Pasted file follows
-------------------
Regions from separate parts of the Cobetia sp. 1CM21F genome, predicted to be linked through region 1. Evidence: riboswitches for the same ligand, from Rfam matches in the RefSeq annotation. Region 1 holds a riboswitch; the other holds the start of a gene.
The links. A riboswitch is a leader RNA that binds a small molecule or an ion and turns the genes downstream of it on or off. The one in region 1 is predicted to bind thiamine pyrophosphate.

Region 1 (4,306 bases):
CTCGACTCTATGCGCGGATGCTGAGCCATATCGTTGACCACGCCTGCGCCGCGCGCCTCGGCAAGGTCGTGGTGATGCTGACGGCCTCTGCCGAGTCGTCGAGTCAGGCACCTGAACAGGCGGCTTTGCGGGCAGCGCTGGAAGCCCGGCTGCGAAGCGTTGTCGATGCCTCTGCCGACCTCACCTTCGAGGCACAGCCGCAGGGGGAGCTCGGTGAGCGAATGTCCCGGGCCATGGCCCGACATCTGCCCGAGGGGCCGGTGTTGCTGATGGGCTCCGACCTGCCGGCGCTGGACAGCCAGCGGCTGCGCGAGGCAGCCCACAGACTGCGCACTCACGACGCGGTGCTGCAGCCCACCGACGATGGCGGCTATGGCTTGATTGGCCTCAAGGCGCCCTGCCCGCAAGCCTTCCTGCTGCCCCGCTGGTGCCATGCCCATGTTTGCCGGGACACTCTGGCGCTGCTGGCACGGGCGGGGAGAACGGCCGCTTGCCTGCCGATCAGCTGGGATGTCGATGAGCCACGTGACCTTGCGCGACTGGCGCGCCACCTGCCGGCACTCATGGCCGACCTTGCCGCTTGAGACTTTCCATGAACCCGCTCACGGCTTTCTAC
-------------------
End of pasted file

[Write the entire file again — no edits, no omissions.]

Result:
Regions from separate parts of the Cobetia sp. 1CM21F genome, predicted to be linked through region 1. Evidence: riboswitches for the same ligand, from Rfam matches in the RefSeq annotation. Region 1 holds a riboswitch; the other holds the start of a gene.
The links. A riboswitch is a leader RNA that binds a small molecule or an ion and turns the genes downstream of it on or off. The one in region 1 is predicted to bind thiamine pyrophosphate.

Region 1 (4,306 bases):
CTCGACTCTATGCGCGGATGCTGAGCCATATCGTTGACCACGCCTGCGCCGCGCGCCTCGGCAAGGTCGTGGTGATGCTGACGGCCTCTGCCGAGTCGTCGAGTCAGGCACCTGAACAGGCGGCTTTGCGGGCAGCGCTGGAAGCCCGGCTGCGAAGCGTTGTCGATGCCTCTGCCGACCTCACCTTCGAGGCACAGCCGCAGGGGGAGCTCGGTGAGCGAATGTCCCGGGCCATGGCCCGACATCTGCCCGAGGGGCCGGTGTTGCTGATGGGCTCCGACCTGCCGGCGCTGGACAGCCAGCGGCTGCGCGAGGCAGCCCACAGACTGCGCACTCACGACGCGGTGCTGCAGCCCACCGACGATGGCGGCTATGGCTTGATTGGCCTCAAGGCGCCCTGCCCGCAAGCCTTCCTGCTGCCCCGCTGGTGCCATGCCCATGTTTGCCGGGACACTCTGGCGCTGCTGGCACGGGCGGGGAGAACGGCCGCTTGCCTGCCGATCAGCTGGGATGTCGATGAGCCACGTGACCTTGCGCGACTGGCGCGCCACCTGCCGGCACTCATGGCCGACCTTGCCGCTTGAGACTTTCCATGAACCCGCTCACGGCTTTCTAC